David Biderman took over as the executive director of the Solid Waste Association of North America (SWANA) in 2015 after more than 18 years at the National Waste & Recycling Association (NWRA) and its predecessor organizations. Since then, he has spearheaded the association’s efforts to champion education, advocacy and research in the solid waste and recycling sector.

Waste Today talked with Biderman about the most pressing issues facing the industry today and what the association is focused on heading into 2019.

Waste Today (WT): Waste collection was once again tabbed as the fifth most dangerous job by the Bureau of Labor Statistics. Can you talk about some things SWANA is doing to help improve upon this?

David Biderman (DB): SWANA is expanding its safety program to provide more resources and tools to the entire industry. Over the past two years, we have rolled out our Safety Ambassadors program, which establishes a key safety contact in each SWANA chapter in the U.S. and Canada. This increases the level of attention that safety receives at the chapter level and provides someone who can receive and distribute safety and compliance information from SWANA headquarters about data, regulatory trends and fatal incidents. In 2019, we will implement hauler safety outreach events in many chapters. At these events, SWANA will distribute safety information to collection workers at landfills, transfer stations and other disposal facilities. Many haulers are not SWANA members and don’t have robust safety programs. We hope that the distribution of this information will help change unsafe behaviors and expand the adoption of best practices, ultimately helping get waste collection off the list of the most dangerous jobs.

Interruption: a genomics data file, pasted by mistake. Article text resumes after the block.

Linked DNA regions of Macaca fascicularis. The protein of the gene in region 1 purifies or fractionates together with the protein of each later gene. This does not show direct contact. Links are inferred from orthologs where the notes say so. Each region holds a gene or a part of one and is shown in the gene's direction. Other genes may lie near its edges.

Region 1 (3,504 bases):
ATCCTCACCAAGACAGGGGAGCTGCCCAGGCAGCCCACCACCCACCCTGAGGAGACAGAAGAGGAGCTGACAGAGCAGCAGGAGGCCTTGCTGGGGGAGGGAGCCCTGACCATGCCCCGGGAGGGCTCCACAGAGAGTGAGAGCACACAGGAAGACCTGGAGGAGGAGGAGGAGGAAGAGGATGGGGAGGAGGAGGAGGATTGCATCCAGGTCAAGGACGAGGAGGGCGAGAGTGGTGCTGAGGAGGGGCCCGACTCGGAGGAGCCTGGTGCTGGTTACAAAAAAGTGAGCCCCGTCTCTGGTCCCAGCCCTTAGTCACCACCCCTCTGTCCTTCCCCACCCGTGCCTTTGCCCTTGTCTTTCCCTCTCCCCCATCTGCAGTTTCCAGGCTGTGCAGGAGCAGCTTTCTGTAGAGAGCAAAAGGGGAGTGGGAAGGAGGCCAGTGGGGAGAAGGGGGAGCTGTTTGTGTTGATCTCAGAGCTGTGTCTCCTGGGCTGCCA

WT: What has been your takeaway on how the industry has adjusted looking back on the year since the China ban took effect?

DB: The past year has been a major challenge for both companies and local governments as they have adjusted to China’s waste import restrictions. I think most have adjusted successfully, as recyclables continue to move to domestic and foreign markets. These adjustments include slowing down the lines, adding workers, installing new optical sorters and other sorting equipment, raising rates and, in some locations, narrowing the scope of curbside recycling programs. Most importantly, we are educating the general public about the contamination issue, and several communities are seeing dramatic declines in their contamination rates. We need to scale these successful education programs nationwide.

WT: How do you think foreign markets have responded to these changes, and what does this mean for recyclers and municipalities in 2019?

DB: Many countries in Southeast Asia saw significant increases in the amount of recyclables they received during 2018, but starting in the summer, many of them began to impose restrictions on imports as they became overwhelmed with the volume of material. This created a bit of choppiness in commodity pricing in 2018, although the markets have settled down in recent months.

WT: Do you foresee more investment in domestic paper and plastic processing?

DB: There has been a significant increase in domestic paper and processing facilities over the past year. I am aware of at least 15 plants that will be opening or expanding in the next few years. Importantly, a Chinese company, Nine Dragons, has purchased several facilities and intends to process paper in the U.S. and ship the pulp to China.

WT: In your opinion, what more needs to be done to better educate consumers, or to enforce compliance, to improve overall diversion rates?

DB: Unfortunately, many local governments and companies lack the funding to educate consumers. SWANA is working with a coalition of other associations to urge Congress to provide funding for recycling education and domestic capacity. We anticipate it will be considered as part of the broader debate over “infrastructure” that will take place in the House and Senate later this year.